Stateful Declassification Policies for Event-Driven Programs

We propose a novel mechanism for enforcing information flow policies with support for declassification on event-driven programs. Declassification policies consist of two functions. First, a projection function specifies for each confidential event what information in the event can be declassified directly. This generalizes the traditional security labelling of inputs. Second, a stateful release function specifies the aggregate information about all confidential events seen so far that can be declassified. We provide evidence that such declassification policies are useful in the context of JavaScript web applications. An enforcement mechanism for our policies is presented and its soundness and precision is proven. Finally, we give evidence of practicality by implementing and evaluating the mechanism in a browser. This work has been published at Computer Security Foundations (CSF'14) [18] .

An Information Flow Monitor for a Core of DOM

We propose and prove sound a novel, purely dynamic, flow sensitive monitor for securing information flow in an imperative language extended with DOM-like tree operations, that we call Core DOM. In Core DOM, as in the DOM API, tree nodes are treated as first-class values. We take advantage of this feature in order to implement an information flow control mechanism that is finer-grained than previous approaches in the literature. Furthermore, we extend Core DOM with additional constructs to model the behavior of live collections in the DOM Core Level 1 API. We show that this kind of construct effectively augments the observational power of an attacker and we modify the proposed monitor so as to tackle newly introduced forms of information leaks. This work has been published at the 9th International Symposium on Trustworthy Global Computing (TGC) [11] .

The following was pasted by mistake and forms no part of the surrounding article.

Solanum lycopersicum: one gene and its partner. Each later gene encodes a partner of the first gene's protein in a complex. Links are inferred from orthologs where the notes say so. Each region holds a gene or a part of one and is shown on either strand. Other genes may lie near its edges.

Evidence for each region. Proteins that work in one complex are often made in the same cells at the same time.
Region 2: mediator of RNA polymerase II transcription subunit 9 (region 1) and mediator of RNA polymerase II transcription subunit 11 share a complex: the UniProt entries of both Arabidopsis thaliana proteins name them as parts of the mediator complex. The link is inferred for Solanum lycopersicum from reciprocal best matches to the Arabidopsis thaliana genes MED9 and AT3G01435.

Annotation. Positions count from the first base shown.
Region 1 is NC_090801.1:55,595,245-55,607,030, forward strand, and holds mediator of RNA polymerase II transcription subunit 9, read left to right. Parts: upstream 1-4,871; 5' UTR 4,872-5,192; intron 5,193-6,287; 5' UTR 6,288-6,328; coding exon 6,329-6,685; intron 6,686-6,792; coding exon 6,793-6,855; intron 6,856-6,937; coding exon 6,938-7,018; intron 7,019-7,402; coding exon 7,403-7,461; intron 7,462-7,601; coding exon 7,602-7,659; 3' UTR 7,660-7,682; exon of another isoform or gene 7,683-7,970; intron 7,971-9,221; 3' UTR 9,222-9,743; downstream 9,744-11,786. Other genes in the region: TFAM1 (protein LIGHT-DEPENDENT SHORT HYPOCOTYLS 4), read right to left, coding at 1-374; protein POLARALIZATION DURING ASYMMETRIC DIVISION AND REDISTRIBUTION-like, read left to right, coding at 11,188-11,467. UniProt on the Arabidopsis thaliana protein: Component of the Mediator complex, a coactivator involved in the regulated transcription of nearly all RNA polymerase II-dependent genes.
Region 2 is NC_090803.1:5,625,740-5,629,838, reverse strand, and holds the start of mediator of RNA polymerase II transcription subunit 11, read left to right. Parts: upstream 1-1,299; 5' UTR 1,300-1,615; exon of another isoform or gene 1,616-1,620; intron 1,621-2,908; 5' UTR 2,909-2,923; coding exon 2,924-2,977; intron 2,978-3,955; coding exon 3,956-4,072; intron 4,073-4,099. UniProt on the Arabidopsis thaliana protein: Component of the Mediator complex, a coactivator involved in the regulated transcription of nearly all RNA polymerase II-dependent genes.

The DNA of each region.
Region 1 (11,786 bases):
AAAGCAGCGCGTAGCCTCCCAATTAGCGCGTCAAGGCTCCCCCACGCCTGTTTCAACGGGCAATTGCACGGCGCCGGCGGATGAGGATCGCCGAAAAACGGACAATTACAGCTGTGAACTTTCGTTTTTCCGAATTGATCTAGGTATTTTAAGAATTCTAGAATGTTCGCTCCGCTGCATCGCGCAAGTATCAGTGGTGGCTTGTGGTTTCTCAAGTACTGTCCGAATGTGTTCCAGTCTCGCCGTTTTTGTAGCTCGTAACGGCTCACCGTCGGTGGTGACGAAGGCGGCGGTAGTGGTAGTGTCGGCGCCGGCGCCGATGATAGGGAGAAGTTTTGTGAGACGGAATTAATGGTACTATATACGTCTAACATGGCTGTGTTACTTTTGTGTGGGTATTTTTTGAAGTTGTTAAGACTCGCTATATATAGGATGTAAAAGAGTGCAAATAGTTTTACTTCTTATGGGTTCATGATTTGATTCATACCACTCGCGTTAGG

An Information Flow Monitor-Inlining Compiler for Securing a Core of JavaScript

Web application designers and users alike are interested in isolation properties for trusted JavaScript code in order to prevent confidential resources from being leaked to untrusted parties. Noninterference provides the mathematical foundation for reasoning precisely about the information flows that take place during the execution of a program. Due to the dynamicity of the language, research on mechanisms for enforcing noninterference in JavaScript has mostly focused on dynamic approaches. We present the first information flow monitor inlining compiler for a realistic core of JavaScript. We prove that the proposed compiler enforces termination-insensitive noninterference and we provide an implementation that illustrates its applicability.

This work has been published at the 29th IFIP International Information Security and Privacy Conference (IFIP SEC) [14] .

From Static to Hybrid Typing Secure Information Flow in a Core of JavaScript

We propose a novel type system for securing information flow in a core of JavaScript. This core takes into account the defining features of the language, such as prototypical inheritance, extensible objects, and constructs that check the existence of object properties. We design a hybrid version of the proposed type system. This version infers a set of assertions under which a program can be securely accepted and instruments it so as to dynamically check whether these assertions hold. By deferring rejection to runtime, the hybrid version can typecheck secure programs that purely static type systems cannot accept.